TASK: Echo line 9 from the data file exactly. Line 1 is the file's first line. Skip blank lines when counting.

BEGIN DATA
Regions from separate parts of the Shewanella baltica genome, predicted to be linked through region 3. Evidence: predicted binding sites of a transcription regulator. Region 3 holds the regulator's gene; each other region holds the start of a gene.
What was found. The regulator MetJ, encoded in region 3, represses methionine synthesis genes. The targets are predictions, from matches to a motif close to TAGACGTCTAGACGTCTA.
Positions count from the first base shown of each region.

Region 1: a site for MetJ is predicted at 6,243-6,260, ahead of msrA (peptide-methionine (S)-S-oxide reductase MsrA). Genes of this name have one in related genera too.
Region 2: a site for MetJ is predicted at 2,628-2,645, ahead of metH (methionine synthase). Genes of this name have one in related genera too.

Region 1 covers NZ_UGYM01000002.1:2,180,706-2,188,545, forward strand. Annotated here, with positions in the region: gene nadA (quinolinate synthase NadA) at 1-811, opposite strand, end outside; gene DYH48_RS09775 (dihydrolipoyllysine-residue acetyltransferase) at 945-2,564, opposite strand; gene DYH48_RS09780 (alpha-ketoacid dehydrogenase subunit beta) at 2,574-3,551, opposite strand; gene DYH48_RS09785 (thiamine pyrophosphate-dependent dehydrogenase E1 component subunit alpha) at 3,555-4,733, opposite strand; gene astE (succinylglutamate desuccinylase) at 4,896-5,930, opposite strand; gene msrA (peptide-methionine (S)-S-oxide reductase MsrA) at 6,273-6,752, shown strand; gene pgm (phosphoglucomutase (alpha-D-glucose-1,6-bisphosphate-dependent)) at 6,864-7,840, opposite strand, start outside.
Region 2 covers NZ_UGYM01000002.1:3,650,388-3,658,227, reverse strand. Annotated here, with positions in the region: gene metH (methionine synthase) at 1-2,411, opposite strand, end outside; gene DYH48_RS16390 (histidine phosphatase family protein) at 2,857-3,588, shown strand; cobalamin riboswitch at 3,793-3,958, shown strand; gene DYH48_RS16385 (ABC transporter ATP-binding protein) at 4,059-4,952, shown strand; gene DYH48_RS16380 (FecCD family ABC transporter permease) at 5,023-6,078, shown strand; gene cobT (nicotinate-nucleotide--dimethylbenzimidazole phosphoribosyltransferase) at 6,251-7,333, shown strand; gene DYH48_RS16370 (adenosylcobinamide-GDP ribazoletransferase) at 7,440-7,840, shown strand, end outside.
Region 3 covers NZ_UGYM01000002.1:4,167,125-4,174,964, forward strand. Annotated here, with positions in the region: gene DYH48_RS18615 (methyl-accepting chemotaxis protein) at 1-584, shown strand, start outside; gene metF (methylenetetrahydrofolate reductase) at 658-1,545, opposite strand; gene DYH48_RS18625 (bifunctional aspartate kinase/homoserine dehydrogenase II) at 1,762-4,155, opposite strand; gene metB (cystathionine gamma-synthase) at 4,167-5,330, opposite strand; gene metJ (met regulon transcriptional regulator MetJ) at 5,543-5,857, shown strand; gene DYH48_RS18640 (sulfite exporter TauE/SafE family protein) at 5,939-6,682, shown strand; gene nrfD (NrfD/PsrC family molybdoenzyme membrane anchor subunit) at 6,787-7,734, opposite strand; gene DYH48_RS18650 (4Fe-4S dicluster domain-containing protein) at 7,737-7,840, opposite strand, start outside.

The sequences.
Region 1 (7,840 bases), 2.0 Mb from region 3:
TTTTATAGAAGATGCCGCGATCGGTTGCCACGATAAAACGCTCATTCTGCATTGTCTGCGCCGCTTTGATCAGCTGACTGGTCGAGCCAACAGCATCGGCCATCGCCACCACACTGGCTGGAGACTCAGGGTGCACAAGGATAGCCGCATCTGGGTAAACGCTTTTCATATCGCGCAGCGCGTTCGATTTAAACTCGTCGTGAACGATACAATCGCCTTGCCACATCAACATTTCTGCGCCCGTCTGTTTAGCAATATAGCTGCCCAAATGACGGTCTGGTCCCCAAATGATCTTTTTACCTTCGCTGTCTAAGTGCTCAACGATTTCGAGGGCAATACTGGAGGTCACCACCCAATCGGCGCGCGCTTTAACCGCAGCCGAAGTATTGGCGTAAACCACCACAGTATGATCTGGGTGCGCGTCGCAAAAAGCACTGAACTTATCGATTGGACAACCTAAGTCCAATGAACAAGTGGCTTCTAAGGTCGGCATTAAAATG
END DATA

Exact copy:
The sequences.